What is workflow? If you work in a professional setting, you likely have some sense of how tasks move through your office, whether you work largely in isolation or are part of a team, while industrial workplaces often rely on very complex workflows including long-distance supply chains, specialized skills, and much more. Regardless of the setting, though, a workflow helps everyone within an organization fulfill their responsibilities, can boost efficiency, and even be used to meet quality management challenges. And, if you’re trying to optimize your business’s workflow, there are valuable strategies that can help you do it.
Chart It Out
One of the most traditional ways of managing your business’s workflow is to create a workflow diagram. These diagrams allow organizations to see exactly how tasks happen, and, more importantly, map out how they should be happening. Too often, businesses set out to create a workflow diagram and, in the process, they realize that they aren’t handling tasks in the most streamlined manner. When you put your workflow on paper, you have the opportunity to clarify these processes and improve them.
Automate What You Can
Though workflow in its simplest sense just refers to the path that tasks take through the organization, the modern approach to workflow includes finding ways to make those pathways less cumbersome, and one way to do that is by automating elements of the process. This can be done in any number of ways, but in professional settings it often means using a workflow software to automate basic tasks.
Within a project or document management framework, some commonly automated tasks include document routing, generating alerts, and task management. These platforms may even use rules-based logic to support automations, so that tasks aren’t trapped in a one size fits all loop.
Repeat, Repeat, Repeat
One of the most common myths about workflow optimization is that it only needs to be done once. In reality, though, workflow optimization is an ongoing process that needs to change with your business. That means adapting the processes based on new technology, new staff, or organization growth, and you can’t change everything at once. Often you need to change one element, work with this adjustment for a while, and then make a new adjustment. There are a lot of opportunities for improvement, but they need to be handled discreetly.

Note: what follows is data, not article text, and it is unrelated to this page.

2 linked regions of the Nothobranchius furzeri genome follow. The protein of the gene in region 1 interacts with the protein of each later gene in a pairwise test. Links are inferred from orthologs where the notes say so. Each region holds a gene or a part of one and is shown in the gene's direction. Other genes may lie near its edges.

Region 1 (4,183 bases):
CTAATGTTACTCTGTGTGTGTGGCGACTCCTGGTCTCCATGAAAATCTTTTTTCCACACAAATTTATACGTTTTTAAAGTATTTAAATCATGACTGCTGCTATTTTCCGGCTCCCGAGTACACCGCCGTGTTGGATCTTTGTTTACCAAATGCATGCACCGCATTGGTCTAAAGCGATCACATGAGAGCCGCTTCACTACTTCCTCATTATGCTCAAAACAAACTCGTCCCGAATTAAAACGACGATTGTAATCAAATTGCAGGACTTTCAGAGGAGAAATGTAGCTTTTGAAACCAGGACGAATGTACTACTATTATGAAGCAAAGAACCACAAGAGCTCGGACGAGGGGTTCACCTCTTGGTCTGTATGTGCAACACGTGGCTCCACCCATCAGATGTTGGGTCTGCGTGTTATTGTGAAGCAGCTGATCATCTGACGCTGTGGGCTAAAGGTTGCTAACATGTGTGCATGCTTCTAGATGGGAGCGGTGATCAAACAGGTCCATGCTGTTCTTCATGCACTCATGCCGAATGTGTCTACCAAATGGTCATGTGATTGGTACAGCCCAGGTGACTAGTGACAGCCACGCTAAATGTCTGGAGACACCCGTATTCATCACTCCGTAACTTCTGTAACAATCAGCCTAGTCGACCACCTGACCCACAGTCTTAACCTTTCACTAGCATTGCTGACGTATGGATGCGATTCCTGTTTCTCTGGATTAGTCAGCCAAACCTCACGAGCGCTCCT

A Big Picture Process
Perhaps the most important thing to understand about workflow optimization is that the entire process is about seeing the big picture – and not everyone is good at taking that view. In fact, in most organizations, the goal of an efficient workflow is avoiding the big picture. The individual only needs to excel at their particular set of tasks and only project managers or other supervisors have a sense of how everything comes together. That’s not ideal during optimization, however, because often the problems or inefficiencies at hand often don’t become evident until the different players enter into conversation with each other.
If you haven’t considered how different aspects of your work fit together, now is the time to make a move. Remember, as easy as it is to get trapped into old patterns and inefficient workflows, the challenge of breaking out of them is worth it when you see the resulting transformation.